Arts & Cultural Exchange (ACE) and leading industry partners presents
Screen Trades is a job training and placement initiative that is addressing the significant shortages in below-the-line jobs in the local TV and film industry, tailor-made for underrepresented communities.
Through this innovative program, Arts & Cultural Exchange (ACE) continues to play a pivotal role in revitalizing the Australian film industry. Screen Trades strategically addresses shortages in below-the-line jobs in the local screen industry, offering significant support to First Nations, multicultural, and individuals from culturally and linguistically diverse (CaLD) backgrounds in Western Sydney.
With Screen Trades at the forefront and a rich history of community involvement, ACE is poised to continue its role as a key pillar in the Australian screen industry’s development. By championing diversity and creativity, we ensure that Australian storytelling remains unique, vibrant, and representative of its rich multicultural landscape.
In its pilot year, the Screen Trades program has seen a remarkable achievement. From the Assistant Camera courses, 34 participants were trained, and impressively, 18 of them landed paid gigs, working on high-profile television commercials, television series, and digital series. These projects included big names such as McDonalds, Aldi, Tooheys, and the Sydney Opera House 50th Anniversary. The Production Accounting courses and Note-Taking workshops also saw participants securing full-time employment and internships.
We are now working in collaboration with industry partners to roll out the next phase of the Screen Trades pathways. 2024 will see new intakes for the Assistant Camera skill set working with Panavision Australia, and the Production Accounting skill set with Entertainment Partners powered by Moneypenny, as well as ‘Note-Taking’ and ‘Script Coordination’ again with the Australian Writers’ Guild. New skill sets will be piloted including Location Scouting & Management with Ecomlocations, Production Design with the Australian Production Design Guild, and a First Nation VFX Artist pilot with TAFE NSW with the state-of-the-art facilities at the Nepean-Kingswood campus.
Upcoming Screen Trades events also include an information and networking session on Saturday 11th November 2023 presented by ACE and the Australian Production Design Guild (APDG). The session will be an introduction to opportunities in the Design Departments in the screen industry, focusing on the Art, Costume, and Make-Up Departments. Click HERE for more info and where to apply.
From 30 September – 1 October, 18 passionate students with TAFE Accounting diplomas and participants from ACE’s previous ‘Bookkeeping for Filmmakers’ workshop, attended the 2-day ‘Production Accounting Essentials’ workshop with Jill Hewitt, Senior Production Accountant and Director of Training, Australia, Moneypenny Production Accounting Services.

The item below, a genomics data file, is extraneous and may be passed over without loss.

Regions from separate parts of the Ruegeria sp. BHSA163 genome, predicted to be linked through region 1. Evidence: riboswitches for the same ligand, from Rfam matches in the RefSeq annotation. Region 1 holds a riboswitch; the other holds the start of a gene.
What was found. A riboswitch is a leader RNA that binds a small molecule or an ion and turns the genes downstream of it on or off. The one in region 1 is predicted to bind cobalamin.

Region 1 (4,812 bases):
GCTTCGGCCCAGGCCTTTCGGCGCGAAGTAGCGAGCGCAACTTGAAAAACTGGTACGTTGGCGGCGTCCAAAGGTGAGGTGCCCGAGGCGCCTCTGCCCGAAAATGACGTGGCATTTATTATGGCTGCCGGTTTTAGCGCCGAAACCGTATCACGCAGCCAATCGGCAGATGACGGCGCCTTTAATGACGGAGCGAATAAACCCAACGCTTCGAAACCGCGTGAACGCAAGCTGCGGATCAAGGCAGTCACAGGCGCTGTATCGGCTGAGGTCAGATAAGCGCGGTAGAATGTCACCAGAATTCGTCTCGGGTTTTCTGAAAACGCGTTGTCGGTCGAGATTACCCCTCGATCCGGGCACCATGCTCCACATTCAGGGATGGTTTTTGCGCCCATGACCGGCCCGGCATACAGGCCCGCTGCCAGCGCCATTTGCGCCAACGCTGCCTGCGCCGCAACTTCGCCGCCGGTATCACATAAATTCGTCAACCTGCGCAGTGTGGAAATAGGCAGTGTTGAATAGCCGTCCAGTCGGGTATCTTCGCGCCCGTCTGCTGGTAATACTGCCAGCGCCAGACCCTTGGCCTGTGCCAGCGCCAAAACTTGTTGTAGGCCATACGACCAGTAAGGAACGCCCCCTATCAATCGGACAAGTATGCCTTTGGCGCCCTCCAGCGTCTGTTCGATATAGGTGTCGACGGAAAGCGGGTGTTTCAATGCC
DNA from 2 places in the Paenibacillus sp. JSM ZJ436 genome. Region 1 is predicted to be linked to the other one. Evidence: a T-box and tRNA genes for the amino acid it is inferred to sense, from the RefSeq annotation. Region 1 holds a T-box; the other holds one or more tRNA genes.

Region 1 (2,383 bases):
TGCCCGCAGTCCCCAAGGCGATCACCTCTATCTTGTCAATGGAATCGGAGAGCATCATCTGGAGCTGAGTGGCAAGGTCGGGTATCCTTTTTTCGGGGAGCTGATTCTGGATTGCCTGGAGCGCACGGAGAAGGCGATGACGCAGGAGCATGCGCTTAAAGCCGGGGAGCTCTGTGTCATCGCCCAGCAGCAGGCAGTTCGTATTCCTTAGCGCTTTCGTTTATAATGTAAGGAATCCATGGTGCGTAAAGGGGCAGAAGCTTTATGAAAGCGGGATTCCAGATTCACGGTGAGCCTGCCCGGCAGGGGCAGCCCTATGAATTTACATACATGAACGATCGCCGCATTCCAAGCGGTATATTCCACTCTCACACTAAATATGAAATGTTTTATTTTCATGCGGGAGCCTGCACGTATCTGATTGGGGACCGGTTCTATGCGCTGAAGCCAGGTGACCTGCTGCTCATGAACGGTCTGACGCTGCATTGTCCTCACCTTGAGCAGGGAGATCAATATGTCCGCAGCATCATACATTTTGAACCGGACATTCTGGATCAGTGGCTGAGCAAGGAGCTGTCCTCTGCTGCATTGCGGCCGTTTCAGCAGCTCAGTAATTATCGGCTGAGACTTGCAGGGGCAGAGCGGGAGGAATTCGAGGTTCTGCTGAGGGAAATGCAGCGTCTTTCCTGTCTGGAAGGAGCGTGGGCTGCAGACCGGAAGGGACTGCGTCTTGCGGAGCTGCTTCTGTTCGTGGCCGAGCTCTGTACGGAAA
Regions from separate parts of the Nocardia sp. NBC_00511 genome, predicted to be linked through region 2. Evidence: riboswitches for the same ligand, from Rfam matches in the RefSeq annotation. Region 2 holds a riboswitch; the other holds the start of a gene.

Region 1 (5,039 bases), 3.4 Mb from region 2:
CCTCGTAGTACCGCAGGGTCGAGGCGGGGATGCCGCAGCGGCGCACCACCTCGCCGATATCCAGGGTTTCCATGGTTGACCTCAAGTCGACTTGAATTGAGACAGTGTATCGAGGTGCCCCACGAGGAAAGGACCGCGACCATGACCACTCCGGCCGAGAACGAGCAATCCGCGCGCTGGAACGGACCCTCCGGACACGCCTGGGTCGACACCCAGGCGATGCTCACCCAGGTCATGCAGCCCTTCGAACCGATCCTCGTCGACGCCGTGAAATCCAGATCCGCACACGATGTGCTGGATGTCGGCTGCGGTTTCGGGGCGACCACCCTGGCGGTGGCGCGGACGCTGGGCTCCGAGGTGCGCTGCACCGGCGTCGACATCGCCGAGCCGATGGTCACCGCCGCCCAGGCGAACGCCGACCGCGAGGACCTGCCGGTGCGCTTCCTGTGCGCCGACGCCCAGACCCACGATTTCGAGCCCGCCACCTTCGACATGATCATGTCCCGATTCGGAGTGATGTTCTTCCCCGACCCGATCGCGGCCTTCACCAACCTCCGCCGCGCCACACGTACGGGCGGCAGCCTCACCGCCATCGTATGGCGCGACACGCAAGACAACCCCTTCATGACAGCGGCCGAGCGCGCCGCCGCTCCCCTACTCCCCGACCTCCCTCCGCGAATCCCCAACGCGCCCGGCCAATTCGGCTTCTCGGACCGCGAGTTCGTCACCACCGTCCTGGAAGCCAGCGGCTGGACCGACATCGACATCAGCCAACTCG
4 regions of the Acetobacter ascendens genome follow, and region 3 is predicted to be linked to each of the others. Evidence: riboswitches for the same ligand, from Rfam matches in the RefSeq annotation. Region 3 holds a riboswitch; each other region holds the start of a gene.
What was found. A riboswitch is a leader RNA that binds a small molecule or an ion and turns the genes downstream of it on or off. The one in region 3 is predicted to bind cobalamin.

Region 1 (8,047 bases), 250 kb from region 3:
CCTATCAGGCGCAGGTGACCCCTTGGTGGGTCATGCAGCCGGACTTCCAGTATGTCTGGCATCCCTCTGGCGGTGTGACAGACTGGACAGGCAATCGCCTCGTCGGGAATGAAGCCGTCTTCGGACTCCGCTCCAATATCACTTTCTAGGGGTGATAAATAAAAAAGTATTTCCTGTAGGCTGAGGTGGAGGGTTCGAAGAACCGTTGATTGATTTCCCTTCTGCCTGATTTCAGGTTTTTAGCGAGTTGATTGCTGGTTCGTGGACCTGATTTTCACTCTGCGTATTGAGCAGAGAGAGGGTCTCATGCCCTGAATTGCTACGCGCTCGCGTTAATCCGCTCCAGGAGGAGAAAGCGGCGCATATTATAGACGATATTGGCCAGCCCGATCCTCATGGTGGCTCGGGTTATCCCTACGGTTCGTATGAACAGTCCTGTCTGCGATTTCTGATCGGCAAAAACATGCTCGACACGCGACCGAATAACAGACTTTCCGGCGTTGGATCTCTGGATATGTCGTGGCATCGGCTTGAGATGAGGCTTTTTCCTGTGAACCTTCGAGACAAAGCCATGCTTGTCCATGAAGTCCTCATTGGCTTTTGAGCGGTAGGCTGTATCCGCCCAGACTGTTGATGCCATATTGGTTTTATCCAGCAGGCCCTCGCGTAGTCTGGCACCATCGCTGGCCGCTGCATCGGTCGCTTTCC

The workshop provided an extensive overview of the role of the Production Accountant during Pre-Production, the Shoot and Post, covering everything from Budgets to Cost Reports, and Cashflow to Payroll.
The AC program worked with industry partner Panavision (the world leader in camera equipment and lenses) and featured 3 events that addressed key skills shortages in the Camera Department that Australia’s Film and TV industry continues to face.
Panavision workshop at their HQ in Lane Cove on 14 November, with Panavision film industry influencer Nicolas Godoy, gave entry-level practitioners from First Nations and CaLD communities a comprehensive introduction to the work of the AC and on-set protocols.
A follow-up masterclass with Christian ‘Critter’ Huxton, a veteran First AC with extensive experience in Feature Films, TV series and TVCs, provided a deep dive into the roles and responsibilities of the AC and employability skills.
One-set attachments for select participants with award-winning TVC production companies: GoodOil, Collider and Revolver
Note-Taking in the TV Writers’ Room
In April 2023, ACE partnered with the Australian Writers’ Guild to present their successful Note-Taking Workshop, facilitated by screenwriter and development executive Catherine Kelleher, for early career practitioners from target communities.
Creating a perfect set of notes isn’t easy, and nailing it requires a different skill set to screenwriting. In this workshop, participants learned the art of skillful note-taking: how to take notes, how to present them, and how to make the most of the opportunity.
The Australian Writers’ Guild is the professional association representing writers for stage, screen, radio and online and has protected and promoted their creative and professional interests for 60 years.
The role of the Note-Taker in the screen industry is a specialist skillset currently in high demand and valued as an entry point to the industry for early career writers.
The writers’ room is where writers pitch ideas, brainstorm, break down the scenes, create characters and write first drafts. The role of the note-taker in the writers’ room is a crucial one – detailed and accurate notes can either make or break a room.